By Craig Degel
Arizona Daily Wildcat April 30, 1997
Thoughts on the greats of baseballMy loyal, faithful and somewhat deranged assistant challenged me yesterday. He said it was impossible to name the all-time greatest baseball team. I believe I have proved him wrong. Below, you will find the best of the best at everything from right-handed pitching to managing. Think of this not only as a sports column, but as a history lesson.
There was no real holiday, special occasion or other reason for me to write this column. I just thought it would be fun.
Feel free to argue in class about this one, especially with your older professors.
Right-handed pitchers Ä We start with Walter Johnson and end with Greg Maddux. Sports Illustrated called Maddux "the greatest right-hander you'll ever see." That's because only our oldest living relatives saw Johnson. Johnson is second all-time in wins ( 416), first in shutouts (110) and seventh in strikeouts (3,508). Maddux is ... well, he's Maddux.
Left-handed pitchers Ä You have to go with the inventor of the screw ball, Christy Mathewson, and Sandy Koufax. Had he not experienced arm problems, Koufax might be considered the greatest of all-time. Mathewson is third in wins (373) and third in shutout s (83). Those numbers might have been higher had he not died at an early age.
Relief pitcher Ä Most relief pitchers have a prime which lasts about six or seven years. With that in mind, I offer up for your consideration Dennis Eckersley. In his prime he was unbeatable Ä unless, of course, you were Kirk Gibson. But if that's all Eck ersley is remembered for that would be a shame. Even now, past the age of 40, Eckersley is still saving 30 games per year.
Catcher Ä This is a tough decision because you can either reward defense or offense. I went with a little bit of both with Johnny Bench. He had 389 home runs and took a no-name pitching staff on the "Big Red Machine" to victory in the World Series in 1975 and 1976.
First baseman Ä No room for debate here. There was never a finer first baseman than Lou Gehrig. He had 493 home runs and was third in RBI with 1,990. Of course, he's now second in consecutive games played with 2,130.
Second baseman Ä With all apologies to Jackie Robinson, this one goes to Joe Morgan. The second baseman on the "Big Red Machine" was a wizard defensively and stole close to 700 bases in career. He was also named the National League's most valuable player during the Reds' title years of 1975 and 1976.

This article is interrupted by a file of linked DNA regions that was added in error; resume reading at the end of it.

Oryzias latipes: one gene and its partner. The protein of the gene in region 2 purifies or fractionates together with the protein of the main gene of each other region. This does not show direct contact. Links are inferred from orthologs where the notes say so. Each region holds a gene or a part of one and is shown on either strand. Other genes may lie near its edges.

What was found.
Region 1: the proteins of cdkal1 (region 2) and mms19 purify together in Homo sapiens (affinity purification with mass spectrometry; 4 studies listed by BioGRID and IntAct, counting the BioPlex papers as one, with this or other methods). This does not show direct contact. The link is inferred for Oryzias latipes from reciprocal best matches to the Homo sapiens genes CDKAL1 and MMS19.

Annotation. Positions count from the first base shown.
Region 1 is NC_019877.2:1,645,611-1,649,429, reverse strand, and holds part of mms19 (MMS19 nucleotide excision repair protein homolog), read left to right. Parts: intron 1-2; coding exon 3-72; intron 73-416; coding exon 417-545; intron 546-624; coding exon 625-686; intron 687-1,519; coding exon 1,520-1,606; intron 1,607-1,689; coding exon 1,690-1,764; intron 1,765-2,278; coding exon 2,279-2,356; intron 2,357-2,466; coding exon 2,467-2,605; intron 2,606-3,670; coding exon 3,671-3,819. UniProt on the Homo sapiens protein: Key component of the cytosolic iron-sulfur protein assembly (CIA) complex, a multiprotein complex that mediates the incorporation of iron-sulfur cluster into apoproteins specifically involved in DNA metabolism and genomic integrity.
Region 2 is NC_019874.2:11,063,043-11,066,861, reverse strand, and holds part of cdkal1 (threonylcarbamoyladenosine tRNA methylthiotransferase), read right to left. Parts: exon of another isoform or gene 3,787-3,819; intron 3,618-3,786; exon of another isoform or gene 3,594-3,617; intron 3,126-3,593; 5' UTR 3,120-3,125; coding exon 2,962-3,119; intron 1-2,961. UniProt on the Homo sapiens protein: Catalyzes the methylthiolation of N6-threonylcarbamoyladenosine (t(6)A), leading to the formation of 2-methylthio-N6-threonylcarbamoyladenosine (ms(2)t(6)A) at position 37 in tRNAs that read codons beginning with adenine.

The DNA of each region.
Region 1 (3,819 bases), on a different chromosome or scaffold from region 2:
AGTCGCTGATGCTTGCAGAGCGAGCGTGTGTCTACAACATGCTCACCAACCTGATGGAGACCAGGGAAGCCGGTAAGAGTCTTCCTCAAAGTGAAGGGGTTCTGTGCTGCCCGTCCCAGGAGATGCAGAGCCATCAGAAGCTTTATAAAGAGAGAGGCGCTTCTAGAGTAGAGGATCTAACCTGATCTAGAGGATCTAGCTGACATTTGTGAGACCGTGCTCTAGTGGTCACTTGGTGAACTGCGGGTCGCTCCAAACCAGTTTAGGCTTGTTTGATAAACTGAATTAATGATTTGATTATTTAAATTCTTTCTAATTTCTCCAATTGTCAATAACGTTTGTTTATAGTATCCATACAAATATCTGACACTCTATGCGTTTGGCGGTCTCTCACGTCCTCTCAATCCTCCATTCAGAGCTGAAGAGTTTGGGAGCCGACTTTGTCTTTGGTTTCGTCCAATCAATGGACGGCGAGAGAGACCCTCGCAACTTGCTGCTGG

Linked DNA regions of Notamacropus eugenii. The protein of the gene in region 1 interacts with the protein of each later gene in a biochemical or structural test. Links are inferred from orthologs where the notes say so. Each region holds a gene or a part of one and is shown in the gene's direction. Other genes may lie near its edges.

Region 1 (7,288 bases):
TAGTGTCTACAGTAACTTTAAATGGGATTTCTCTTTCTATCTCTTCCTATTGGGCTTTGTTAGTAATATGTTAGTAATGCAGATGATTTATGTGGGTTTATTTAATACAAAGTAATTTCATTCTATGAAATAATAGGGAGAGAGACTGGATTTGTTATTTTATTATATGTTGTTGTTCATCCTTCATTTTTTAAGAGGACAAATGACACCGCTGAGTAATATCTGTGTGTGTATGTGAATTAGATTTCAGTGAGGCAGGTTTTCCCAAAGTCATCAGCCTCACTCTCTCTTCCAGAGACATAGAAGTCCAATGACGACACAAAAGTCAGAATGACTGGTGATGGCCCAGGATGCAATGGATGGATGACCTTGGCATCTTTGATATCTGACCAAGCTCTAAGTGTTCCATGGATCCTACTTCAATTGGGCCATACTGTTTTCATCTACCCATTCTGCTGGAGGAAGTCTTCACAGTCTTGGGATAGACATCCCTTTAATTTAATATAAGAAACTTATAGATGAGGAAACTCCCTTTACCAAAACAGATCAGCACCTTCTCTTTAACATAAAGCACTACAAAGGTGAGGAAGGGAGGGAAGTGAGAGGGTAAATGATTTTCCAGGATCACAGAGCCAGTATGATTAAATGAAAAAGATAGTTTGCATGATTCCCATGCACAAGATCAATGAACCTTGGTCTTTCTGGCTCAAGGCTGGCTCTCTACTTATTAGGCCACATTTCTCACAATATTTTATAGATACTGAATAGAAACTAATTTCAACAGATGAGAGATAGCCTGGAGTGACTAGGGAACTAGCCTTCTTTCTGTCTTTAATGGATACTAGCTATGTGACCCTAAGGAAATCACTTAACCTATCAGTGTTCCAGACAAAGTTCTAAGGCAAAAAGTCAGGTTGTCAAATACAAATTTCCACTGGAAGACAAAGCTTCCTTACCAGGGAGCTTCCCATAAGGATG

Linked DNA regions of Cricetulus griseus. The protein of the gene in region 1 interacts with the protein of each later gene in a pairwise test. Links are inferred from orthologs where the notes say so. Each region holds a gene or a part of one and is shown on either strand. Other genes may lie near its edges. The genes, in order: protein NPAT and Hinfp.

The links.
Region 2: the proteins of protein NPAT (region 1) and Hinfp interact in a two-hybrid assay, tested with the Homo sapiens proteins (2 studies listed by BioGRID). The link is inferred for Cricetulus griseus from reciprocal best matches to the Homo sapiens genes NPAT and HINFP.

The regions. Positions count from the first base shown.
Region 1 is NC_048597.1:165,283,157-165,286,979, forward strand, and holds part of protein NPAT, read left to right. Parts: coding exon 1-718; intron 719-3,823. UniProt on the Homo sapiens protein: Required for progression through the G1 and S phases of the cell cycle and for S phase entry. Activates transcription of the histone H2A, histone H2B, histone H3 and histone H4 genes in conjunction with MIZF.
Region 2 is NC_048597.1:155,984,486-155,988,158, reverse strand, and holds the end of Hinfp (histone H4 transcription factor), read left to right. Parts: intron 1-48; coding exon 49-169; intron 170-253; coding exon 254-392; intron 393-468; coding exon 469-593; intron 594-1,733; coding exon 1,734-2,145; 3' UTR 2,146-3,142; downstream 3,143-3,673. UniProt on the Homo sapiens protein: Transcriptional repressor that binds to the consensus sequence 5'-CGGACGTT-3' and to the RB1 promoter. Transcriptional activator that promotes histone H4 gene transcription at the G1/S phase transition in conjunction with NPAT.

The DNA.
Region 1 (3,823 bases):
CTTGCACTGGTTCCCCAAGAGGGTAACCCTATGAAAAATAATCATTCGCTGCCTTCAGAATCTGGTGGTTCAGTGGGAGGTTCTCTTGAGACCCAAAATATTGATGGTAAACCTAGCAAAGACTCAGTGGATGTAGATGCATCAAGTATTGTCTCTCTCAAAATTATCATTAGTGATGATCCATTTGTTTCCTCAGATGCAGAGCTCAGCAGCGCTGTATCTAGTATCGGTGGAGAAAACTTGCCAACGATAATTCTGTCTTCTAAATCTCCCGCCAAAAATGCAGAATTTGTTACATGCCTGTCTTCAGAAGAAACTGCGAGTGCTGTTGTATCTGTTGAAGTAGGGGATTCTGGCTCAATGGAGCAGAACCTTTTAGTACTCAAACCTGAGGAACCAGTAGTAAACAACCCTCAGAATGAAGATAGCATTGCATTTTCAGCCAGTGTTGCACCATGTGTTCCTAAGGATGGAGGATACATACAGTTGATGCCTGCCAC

Third baseman Ä I rewarded Morgan's defense so let's give it up for an all-out bomber and perennial Gold Glove winner like Mike Schmidt. He had 548 home runs and three MVP awards.
Shortstop Ä This was the toughest call on the list. Honus Wagner and Ernie Banks each had Hall of Fame careers, but we couldn't ignore Cal Ripken. The leader in consecutive games played has over 300 home runs and his chase of Lou Gehrig's record saved bas eball the year after the strike.
Outfielders Ä Hank Aaron, Babe Ruth and Willie Mays rank 1,2,3 in home runs and 1,2,7 in RBI. Mays' outstanding defense also puts him on this list.
Designated hitter Ä This is kind of a stretch, but my grandfather would kill me if he knew I didn't include Ted Williams. Sure, the "Splendid Splinter" retired 20 years before the DH rule went into effect, but what one player would you put in a position t o do nothing but hit three or four times a game? How about the last man to hit .400 in the majors?
Manager - Another tough one, but Sparky Anderson is the only manager to win a World Series in both leagues. He was the manager of the "Big Red Machine" and the 1984 Detroit Tigers.
So there it is. And I know what you're saying. Where's Mantle? How about Brooks Robinson or Frank Robinson?
Well, I did say this was up for debate. Maybe we can come up with an honorable mention team.
Sports editor Craig Degel admits that coming up with this list is a clear sign that he has too much time on his hands.